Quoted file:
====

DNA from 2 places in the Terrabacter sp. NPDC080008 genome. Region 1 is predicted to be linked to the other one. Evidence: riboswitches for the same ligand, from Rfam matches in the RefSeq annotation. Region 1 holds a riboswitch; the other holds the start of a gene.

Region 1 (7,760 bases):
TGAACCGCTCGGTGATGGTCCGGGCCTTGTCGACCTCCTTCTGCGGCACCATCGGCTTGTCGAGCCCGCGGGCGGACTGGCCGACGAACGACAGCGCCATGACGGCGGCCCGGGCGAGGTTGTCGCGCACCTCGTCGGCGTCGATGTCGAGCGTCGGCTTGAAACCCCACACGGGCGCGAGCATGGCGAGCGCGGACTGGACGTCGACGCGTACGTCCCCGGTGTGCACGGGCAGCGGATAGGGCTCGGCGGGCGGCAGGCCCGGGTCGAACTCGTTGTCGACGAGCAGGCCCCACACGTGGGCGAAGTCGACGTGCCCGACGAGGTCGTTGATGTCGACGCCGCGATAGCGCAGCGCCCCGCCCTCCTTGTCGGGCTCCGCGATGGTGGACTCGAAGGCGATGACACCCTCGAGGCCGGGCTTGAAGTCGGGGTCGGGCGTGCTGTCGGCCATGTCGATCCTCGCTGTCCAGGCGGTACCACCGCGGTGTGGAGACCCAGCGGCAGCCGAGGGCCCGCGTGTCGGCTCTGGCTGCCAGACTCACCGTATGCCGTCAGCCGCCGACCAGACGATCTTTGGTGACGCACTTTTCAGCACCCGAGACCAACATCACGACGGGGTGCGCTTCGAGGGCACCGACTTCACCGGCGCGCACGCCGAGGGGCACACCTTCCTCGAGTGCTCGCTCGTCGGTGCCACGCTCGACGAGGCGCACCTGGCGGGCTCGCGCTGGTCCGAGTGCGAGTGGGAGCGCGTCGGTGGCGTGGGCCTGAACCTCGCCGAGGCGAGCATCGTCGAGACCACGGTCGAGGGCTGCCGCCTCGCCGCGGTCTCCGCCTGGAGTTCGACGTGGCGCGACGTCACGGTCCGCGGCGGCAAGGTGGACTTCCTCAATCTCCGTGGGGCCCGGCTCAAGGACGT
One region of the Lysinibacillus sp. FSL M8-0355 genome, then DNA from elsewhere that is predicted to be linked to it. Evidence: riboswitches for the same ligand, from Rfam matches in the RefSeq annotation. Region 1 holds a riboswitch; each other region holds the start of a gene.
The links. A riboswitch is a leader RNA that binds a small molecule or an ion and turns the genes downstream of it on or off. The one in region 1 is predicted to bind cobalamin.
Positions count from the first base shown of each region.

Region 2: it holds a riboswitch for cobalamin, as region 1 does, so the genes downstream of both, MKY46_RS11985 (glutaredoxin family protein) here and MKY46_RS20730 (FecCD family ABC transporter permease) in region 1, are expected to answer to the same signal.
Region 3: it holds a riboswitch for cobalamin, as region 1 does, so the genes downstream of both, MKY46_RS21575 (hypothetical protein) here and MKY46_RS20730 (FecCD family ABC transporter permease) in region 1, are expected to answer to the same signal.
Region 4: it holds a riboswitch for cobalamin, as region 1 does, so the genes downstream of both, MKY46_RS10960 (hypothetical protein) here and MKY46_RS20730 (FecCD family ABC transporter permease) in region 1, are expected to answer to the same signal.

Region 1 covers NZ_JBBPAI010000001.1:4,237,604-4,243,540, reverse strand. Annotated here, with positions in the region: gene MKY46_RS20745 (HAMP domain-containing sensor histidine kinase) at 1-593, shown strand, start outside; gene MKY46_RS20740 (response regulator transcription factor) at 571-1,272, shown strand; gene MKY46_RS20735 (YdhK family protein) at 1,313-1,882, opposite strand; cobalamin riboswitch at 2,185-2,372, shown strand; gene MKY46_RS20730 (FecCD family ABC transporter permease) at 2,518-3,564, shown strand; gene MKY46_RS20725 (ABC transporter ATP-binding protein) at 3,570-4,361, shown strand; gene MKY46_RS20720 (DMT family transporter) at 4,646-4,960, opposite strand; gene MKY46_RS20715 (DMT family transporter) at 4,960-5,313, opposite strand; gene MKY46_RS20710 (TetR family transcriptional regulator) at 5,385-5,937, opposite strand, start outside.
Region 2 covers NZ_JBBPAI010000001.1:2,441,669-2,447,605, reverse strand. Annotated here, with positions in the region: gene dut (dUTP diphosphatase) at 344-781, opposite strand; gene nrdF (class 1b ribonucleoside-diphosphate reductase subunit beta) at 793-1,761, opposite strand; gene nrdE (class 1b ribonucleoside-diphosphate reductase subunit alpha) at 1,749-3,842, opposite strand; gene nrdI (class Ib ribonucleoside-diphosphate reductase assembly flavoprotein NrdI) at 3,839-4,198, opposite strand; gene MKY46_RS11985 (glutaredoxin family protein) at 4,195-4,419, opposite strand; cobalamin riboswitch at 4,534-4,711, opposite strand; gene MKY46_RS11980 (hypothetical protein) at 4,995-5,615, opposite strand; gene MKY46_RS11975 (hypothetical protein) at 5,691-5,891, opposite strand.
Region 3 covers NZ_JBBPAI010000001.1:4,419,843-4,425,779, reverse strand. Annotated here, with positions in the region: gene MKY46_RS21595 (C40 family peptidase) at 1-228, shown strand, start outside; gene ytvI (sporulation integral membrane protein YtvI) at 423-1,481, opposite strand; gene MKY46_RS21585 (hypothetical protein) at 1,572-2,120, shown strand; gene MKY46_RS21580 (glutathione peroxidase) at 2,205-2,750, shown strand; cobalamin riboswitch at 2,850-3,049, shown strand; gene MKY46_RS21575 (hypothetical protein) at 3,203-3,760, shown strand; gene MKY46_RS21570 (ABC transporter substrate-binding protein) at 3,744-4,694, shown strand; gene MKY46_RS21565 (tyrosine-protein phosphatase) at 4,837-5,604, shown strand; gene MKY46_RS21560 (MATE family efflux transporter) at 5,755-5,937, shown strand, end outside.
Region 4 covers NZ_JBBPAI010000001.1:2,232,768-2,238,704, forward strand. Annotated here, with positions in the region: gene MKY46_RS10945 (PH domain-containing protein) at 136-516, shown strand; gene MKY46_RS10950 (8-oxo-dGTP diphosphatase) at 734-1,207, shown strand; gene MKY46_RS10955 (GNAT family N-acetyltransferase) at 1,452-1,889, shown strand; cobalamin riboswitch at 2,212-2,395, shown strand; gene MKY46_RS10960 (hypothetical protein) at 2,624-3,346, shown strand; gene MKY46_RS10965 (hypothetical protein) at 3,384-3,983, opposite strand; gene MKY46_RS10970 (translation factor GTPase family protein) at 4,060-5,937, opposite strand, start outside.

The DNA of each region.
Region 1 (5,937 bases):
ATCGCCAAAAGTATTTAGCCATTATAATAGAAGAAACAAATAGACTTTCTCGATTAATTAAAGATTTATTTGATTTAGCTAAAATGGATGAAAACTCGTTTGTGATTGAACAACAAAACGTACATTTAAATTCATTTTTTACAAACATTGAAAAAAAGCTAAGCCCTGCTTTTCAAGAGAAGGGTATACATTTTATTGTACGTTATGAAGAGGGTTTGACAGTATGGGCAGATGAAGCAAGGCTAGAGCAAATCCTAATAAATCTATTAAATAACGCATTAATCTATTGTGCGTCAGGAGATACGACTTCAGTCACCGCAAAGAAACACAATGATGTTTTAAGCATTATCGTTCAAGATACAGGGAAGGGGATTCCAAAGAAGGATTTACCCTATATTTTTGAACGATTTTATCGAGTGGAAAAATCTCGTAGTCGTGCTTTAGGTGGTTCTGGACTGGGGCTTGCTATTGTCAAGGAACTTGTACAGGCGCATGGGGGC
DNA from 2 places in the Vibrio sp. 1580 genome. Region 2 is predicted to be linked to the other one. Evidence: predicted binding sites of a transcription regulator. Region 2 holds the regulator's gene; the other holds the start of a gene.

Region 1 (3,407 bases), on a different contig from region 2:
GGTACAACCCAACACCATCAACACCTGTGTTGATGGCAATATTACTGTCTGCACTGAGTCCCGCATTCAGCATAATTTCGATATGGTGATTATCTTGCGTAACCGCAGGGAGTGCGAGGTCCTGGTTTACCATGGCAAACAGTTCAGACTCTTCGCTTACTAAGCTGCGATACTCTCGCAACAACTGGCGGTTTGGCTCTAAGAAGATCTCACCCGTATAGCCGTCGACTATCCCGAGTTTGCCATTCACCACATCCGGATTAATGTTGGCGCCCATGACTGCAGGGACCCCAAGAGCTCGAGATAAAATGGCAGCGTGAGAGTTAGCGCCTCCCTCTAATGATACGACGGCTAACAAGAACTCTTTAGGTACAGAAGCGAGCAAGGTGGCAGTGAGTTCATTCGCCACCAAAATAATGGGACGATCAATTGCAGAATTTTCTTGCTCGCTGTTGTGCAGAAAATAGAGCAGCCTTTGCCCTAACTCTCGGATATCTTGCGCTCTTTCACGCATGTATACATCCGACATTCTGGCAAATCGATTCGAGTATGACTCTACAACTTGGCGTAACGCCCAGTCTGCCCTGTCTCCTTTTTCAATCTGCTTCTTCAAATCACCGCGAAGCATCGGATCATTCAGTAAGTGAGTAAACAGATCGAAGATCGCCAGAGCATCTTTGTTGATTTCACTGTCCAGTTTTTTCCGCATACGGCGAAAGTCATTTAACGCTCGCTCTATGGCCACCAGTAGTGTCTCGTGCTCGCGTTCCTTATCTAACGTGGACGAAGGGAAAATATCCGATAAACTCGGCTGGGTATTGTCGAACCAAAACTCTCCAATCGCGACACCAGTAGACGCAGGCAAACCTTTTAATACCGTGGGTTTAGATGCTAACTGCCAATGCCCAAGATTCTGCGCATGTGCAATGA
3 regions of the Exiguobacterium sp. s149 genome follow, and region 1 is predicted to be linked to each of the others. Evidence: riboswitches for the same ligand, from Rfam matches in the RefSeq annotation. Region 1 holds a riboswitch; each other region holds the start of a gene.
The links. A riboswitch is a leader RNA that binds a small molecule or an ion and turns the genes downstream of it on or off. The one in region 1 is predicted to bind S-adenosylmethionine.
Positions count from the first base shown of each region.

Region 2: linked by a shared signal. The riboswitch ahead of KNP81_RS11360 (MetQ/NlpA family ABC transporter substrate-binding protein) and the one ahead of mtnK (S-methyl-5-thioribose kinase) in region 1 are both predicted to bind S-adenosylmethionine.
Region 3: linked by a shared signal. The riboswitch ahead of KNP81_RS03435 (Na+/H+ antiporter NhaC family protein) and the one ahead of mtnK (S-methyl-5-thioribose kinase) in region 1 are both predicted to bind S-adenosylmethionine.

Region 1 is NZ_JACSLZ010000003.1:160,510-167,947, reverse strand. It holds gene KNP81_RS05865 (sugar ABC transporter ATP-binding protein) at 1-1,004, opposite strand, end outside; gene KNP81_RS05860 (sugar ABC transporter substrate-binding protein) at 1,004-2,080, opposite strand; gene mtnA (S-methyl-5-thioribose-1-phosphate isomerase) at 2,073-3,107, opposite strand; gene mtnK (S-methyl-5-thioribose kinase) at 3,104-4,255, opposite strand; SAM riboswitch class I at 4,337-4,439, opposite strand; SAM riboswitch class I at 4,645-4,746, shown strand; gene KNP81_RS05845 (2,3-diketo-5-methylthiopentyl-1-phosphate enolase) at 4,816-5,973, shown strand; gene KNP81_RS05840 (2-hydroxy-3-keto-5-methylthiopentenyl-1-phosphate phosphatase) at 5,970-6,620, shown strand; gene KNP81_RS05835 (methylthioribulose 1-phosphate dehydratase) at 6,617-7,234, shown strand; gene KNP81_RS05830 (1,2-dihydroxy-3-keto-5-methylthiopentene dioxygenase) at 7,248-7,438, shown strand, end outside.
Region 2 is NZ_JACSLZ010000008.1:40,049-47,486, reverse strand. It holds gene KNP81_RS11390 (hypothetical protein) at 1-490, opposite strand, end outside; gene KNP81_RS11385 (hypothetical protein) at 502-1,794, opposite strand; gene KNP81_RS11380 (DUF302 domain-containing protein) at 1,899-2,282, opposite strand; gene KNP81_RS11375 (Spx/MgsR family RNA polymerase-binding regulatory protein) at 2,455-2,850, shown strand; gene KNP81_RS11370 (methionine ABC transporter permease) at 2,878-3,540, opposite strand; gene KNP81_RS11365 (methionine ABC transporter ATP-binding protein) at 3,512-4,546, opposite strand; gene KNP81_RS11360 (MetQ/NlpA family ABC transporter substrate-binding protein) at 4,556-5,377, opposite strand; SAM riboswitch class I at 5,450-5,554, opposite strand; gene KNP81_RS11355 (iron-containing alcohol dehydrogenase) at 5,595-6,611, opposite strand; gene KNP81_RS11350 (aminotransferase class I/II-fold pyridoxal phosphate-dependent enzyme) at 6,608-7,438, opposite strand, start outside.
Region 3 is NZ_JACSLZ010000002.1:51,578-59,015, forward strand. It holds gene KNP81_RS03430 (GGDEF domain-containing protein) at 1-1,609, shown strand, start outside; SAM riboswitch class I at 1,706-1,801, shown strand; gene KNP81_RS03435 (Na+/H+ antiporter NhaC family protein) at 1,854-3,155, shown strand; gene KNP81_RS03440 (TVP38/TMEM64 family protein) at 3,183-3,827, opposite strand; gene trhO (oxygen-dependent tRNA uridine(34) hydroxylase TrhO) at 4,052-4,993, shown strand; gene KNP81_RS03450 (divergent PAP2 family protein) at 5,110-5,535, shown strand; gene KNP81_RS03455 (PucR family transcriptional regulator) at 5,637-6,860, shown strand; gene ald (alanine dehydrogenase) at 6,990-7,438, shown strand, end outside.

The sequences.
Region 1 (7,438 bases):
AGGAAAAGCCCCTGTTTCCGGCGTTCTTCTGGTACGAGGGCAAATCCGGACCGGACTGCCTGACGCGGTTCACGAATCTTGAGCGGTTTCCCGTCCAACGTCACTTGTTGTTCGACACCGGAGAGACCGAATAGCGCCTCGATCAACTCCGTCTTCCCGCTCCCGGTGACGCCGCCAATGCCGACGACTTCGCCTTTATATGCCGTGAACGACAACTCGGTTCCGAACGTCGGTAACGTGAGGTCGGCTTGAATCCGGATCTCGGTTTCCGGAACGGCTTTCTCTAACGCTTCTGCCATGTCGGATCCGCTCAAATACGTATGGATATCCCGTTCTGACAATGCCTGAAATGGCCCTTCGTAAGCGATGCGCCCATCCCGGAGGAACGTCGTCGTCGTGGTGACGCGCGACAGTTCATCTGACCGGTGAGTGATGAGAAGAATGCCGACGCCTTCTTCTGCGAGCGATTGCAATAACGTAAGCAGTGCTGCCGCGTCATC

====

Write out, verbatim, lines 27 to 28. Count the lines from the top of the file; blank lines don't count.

Region 3 is NZ_JACSLZ010000002.1:51,578-59,015, forward strand. It holds gene KNP81_RS03430 (GGDEF domain-containing protein) at 1-1,609, shown strand, start outside; SAM riboswitch class I at 1,706-1,801, shown strand; gene KNP81_RS03435 (Na+/H+ antiporter NhaC family protein) at 1,854-3,155, shown strand; gene KNP81_RS03440 (TVP38/TMEM64 family protein) at 3,183-3,827, opposite strand; gene trhO (oxygen-dependent tRNA uridine(34) hydroxylase TrhO) at 4,052-4,993, shown strand; gene KNP81_RS03450 (divergent PAP2 family protein) at 5,110-5,535, shown strand; gene KNP81_RS03455 (PucR family transcriptional regulator) at 5,637-6,860, shown strand; gene ald (alanine dehydrogenase) at 6,990-7,438, shown strand, end outside.

The sequences.